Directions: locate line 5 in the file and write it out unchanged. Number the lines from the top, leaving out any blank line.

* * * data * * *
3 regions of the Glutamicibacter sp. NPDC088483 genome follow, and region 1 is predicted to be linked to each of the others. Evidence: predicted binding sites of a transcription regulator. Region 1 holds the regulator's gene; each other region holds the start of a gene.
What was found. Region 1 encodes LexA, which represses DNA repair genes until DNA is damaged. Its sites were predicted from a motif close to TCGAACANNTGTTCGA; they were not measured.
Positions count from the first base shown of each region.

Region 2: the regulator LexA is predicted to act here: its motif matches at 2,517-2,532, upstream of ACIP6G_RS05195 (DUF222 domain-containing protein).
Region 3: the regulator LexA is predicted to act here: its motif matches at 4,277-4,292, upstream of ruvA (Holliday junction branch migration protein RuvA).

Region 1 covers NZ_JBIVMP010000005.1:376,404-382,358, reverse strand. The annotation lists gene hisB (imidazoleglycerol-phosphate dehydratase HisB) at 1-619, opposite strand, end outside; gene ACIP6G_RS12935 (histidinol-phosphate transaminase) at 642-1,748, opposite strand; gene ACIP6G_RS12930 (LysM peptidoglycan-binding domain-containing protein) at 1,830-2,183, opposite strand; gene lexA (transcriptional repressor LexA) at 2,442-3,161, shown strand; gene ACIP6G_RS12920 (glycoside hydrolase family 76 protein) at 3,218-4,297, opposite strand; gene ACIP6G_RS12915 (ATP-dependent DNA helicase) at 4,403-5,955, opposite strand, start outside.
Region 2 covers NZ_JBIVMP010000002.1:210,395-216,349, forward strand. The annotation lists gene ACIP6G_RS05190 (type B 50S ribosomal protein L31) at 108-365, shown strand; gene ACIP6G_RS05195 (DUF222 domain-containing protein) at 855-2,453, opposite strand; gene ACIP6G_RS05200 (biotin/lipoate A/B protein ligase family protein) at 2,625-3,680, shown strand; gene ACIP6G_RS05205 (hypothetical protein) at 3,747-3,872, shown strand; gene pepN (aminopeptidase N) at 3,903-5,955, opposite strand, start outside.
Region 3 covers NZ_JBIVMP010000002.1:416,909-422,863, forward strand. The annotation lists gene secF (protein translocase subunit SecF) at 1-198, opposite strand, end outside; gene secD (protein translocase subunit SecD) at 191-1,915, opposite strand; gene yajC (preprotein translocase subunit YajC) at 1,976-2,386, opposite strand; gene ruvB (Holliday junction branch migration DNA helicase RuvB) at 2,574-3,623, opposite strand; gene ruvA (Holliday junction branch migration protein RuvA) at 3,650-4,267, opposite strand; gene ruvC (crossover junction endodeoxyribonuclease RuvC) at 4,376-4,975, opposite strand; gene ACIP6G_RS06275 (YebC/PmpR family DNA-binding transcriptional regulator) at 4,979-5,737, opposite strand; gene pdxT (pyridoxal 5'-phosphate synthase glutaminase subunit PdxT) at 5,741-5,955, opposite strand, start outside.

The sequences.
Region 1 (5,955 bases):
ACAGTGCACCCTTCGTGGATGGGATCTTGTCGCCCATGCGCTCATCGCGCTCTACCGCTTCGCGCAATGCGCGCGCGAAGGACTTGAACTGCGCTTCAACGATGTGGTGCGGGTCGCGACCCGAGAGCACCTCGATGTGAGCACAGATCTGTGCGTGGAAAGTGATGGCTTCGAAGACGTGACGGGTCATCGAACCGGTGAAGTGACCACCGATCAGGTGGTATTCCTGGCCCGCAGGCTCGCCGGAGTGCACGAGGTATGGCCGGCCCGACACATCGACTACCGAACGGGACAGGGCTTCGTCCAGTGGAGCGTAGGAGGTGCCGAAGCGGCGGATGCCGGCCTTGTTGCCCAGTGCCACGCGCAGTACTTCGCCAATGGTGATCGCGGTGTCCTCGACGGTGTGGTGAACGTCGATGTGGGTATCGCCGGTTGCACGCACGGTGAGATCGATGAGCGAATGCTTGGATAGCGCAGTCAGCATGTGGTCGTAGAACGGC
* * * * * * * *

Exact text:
Region 3: the regulator LexA is predicted to act here: its motif matches at 4,277-4,292, upstream of ruvA (Holliday junction branch migration protein RuvA).